From Here to . . . There: Concept and Technique in Artists’ Books, the 22nd annual New Jersey Book Arts Symposium will be held on November 4, 2016 at the Alexander Library, Rutgers, The State University of New Jersey, 169 College Avenue, New Brunswick, NJ. The Symposium, which runs from 8:45 am until 5:00 pm will feature 7 individual book artists, and 1 collaborative pair of artists, presenting on their artists’ books, as well as 2 morning workshops, 2 readings from artists’ books during the lunchtime seminar, and an onsite work, a “registry project,” conducted by Asha Ganpat. The day will conclude in our traditional book artists jam, at which all attendees will be able to share their own work. Lunch and refreshments are included in the price of admission ($45 for general admission; $15 for Rutgers staff and faculty; students free.

For more information see


New Brunswick Music Scene Archive Kickoff


300 10_22 Panel v6

By Christie Lutz

Rutgers’ Special Collections and University Archives and the School of Communication and Information Doctoral Student Association will host a symposium to celebrate the establishment of the New Brunswick Music Scene Archive on Thursday, October 22.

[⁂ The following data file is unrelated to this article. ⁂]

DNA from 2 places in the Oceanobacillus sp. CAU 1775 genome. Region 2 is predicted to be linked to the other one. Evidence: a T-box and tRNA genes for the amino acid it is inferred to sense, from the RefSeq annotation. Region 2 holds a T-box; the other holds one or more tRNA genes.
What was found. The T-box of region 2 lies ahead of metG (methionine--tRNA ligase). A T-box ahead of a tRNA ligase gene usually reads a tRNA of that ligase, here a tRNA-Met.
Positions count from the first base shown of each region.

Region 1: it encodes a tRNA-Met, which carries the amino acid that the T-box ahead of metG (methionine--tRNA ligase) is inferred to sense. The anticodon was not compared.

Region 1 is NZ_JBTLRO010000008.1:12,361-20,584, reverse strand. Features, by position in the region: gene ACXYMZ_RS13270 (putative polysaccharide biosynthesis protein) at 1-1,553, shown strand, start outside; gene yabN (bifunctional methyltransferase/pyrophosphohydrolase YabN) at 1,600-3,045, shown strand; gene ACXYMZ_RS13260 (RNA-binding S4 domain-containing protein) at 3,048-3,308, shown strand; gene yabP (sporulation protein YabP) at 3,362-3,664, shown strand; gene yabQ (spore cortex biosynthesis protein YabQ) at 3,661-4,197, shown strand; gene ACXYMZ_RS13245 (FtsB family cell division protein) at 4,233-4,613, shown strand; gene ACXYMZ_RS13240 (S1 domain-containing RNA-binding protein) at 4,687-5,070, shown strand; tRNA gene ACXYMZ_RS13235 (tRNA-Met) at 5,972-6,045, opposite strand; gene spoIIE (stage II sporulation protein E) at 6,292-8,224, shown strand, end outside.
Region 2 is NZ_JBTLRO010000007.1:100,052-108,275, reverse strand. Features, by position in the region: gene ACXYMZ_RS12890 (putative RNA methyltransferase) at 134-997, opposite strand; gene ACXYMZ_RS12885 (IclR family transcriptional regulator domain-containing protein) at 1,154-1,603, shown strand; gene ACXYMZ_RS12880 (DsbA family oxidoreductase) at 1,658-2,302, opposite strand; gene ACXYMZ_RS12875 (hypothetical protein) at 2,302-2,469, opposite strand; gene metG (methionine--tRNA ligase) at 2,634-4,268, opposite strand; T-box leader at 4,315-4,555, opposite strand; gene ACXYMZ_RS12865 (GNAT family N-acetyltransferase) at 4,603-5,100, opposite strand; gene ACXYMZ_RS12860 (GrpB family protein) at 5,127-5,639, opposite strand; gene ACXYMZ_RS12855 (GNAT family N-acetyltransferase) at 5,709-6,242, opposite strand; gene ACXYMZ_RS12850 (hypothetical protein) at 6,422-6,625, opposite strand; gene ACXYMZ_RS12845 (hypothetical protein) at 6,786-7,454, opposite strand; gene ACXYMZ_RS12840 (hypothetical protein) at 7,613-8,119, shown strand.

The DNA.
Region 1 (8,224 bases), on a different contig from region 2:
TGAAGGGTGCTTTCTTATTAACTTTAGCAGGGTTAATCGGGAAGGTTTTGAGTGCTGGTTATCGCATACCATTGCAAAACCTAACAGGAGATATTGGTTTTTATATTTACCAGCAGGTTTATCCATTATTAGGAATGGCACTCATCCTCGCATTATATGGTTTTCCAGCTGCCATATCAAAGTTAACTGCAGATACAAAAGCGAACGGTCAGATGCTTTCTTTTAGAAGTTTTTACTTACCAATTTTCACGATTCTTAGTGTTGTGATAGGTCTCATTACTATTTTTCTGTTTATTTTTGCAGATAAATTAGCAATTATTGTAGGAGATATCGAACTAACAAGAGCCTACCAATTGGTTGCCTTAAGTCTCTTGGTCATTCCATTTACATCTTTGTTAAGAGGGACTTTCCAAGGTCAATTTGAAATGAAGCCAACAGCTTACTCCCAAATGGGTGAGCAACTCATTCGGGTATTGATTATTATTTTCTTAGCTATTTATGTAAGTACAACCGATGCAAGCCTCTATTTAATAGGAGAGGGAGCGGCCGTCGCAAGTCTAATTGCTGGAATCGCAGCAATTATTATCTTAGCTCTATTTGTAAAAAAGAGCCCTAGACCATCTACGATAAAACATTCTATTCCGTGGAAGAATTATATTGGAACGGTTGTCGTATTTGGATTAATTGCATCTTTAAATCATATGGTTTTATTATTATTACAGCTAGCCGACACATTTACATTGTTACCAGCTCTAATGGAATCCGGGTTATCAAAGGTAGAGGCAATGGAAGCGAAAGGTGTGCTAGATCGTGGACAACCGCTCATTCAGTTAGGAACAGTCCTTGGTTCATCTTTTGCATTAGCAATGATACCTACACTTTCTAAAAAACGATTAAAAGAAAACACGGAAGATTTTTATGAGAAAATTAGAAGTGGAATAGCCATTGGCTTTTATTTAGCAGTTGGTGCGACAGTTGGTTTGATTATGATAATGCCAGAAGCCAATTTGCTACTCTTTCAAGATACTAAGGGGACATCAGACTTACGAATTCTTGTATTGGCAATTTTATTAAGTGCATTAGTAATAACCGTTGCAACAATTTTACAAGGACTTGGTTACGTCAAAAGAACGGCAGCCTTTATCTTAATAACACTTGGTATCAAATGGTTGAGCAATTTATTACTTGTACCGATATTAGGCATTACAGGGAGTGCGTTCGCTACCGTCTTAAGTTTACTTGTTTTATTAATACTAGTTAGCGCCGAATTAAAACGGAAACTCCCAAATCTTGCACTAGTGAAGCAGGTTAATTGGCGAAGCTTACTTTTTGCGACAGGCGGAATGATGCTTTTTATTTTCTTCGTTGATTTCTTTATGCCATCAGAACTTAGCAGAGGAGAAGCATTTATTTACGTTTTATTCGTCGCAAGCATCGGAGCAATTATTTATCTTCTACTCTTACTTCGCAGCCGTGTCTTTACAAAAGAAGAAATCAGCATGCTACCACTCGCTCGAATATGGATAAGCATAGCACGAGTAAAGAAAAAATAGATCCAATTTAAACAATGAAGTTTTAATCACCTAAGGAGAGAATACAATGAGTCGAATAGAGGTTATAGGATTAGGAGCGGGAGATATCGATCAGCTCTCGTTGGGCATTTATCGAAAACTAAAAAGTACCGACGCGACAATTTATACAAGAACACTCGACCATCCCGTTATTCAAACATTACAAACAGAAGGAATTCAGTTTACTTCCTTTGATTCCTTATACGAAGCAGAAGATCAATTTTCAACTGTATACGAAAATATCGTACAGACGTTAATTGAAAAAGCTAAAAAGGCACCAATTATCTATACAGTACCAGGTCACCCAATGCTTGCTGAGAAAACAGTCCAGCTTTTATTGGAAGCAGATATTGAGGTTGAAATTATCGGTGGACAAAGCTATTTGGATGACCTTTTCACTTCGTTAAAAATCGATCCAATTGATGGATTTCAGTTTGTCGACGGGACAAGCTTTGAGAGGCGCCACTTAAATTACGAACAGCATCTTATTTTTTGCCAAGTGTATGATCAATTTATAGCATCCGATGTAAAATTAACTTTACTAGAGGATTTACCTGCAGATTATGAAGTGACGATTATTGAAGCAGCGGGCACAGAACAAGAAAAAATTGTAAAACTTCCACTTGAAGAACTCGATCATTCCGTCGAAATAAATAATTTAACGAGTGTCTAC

The event will feature a panel discussion with figures from the New Brunswick music scene, past and present:  Ronen Kauffman, author of New Brunswick, New Jersey, Goodbye; Marissa Paternoster of the band Screaming Females; Joe Steinhardt, founder of Don Giovanni Records; and Jim Testa, founder and publisher of the influential music magazine Jersey Beat.

While the early days of music, performers, and musical venues in New Brunswick have been well documented through manuscripts, sheet music, photographs, programs, and advertisements, there is a gap in the historical record since 1980. Nevertheless the music scene has produced countless pieces of ephemera such as show flyers, zines, photographs, and releases in the form of cassettes, CDs and vinyl records, and digital media.

The New Brunswick Music Scene Archive was established to close this gap and to demonstrate the value and reach of independent, local music.  The collection will also further Special Collections and University Archives’ mission to collect, preserve, and provide access to materials that document the history and culture of New Jersey.

Musical life in New Brunswick can be traced as far back as the early 1800s. Throughout the 19th century, the Hub City boasted numerous theaters, an opera house, music shops, local and traveling musicians, musical associations such as the New Brunswick Band, and the largest musical string manufacturer in the world, the National Musical String Company.